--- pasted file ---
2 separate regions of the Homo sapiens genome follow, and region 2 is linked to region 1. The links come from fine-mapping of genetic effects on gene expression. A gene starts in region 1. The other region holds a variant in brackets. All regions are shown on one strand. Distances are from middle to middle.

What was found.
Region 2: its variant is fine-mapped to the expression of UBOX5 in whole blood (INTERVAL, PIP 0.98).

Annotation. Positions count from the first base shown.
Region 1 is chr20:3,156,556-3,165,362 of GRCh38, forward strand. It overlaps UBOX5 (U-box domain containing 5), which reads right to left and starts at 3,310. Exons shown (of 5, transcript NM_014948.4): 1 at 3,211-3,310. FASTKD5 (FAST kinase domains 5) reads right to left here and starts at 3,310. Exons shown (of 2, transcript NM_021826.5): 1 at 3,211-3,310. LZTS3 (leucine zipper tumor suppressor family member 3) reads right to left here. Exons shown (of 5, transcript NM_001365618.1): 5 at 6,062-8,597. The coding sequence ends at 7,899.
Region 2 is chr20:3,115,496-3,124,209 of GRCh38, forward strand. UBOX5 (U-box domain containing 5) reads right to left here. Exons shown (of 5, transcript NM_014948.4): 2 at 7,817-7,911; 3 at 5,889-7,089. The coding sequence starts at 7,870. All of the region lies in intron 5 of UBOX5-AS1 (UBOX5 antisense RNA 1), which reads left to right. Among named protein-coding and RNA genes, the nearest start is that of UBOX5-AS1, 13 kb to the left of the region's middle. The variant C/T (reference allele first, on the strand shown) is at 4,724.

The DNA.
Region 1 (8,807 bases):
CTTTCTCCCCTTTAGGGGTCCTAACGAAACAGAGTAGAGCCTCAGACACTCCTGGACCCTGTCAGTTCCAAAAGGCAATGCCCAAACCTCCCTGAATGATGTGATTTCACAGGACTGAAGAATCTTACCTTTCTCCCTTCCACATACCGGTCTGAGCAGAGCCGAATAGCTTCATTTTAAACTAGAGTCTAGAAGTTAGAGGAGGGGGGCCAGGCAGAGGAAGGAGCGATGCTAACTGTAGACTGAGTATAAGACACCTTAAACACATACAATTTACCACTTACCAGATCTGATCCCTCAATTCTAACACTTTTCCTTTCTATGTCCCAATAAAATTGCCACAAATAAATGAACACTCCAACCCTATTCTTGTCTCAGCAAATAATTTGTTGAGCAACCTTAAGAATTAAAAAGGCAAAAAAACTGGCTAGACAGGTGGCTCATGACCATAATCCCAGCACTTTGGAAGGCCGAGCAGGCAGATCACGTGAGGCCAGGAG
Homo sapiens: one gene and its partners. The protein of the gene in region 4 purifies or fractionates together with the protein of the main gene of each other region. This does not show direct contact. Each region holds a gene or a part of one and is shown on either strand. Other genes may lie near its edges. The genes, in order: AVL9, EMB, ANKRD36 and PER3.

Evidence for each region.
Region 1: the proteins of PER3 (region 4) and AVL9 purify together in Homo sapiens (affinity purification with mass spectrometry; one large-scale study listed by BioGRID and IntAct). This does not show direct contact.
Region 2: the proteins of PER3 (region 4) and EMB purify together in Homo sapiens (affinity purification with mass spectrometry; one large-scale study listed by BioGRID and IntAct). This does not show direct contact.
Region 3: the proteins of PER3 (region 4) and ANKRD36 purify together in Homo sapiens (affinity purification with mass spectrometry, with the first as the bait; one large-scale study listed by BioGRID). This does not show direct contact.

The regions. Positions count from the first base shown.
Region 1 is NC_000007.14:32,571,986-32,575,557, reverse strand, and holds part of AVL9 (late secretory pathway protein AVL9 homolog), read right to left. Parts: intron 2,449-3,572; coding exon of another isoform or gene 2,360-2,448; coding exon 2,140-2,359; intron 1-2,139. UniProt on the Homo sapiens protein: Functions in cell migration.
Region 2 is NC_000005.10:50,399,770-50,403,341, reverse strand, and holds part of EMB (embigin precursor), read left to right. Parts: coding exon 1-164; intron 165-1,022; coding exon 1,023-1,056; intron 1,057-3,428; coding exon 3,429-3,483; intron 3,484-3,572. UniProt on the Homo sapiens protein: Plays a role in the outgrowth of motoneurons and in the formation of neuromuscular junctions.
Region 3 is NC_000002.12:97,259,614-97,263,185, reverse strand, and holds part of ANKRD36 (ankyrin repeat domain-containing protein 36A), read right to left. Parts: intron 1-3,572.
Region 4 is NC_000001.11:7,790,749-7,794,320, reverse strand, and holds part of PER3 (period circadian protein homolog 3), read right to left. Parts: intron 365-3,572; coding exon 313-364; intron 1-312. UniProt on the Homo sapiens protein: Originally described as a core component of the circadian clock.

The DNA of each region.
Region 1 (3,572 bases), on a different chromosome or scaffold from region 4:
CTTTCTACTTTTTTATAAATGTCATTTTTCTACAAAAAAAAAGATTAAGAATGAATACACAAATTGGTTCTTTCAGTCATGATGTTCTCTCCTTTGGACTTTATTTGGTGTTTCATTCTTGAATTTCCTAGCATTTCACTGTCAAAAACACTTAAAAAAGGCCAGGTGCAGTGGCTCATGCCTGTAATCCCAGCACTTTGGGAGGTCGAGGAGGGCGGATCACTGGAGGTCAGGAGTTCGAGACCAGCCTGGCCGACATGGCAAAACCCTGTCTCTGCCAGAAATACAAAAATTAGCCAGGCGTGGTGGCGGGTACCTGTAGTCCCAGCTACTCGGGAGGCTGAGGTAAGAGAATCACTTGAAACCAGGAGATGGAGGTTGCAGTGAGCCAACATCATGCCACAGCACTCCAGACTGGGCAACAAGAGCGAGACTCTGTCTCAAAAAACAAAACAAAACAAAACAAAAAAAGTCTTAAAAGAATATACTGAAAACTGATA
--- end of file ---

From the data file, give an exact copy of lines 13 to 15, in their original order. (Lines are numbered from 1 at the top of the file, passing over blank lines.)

Region 2: the proteins of PER3 (region 4) and EMB purify together in Homo sapiens (affinity purification with mass spectrometry; one large-scale study listed by BioGRID and IntAct). This does not show direct contact.
Region 3: the proteins of PER3 (region 4) and ANKRD36 purify together in Homo sapiens (affinity purification with mass spectrometry, with the first as the bait; one large-scale study listed by BioGRID). This does not show direct contact.

The regions. Positions count from the first base shown.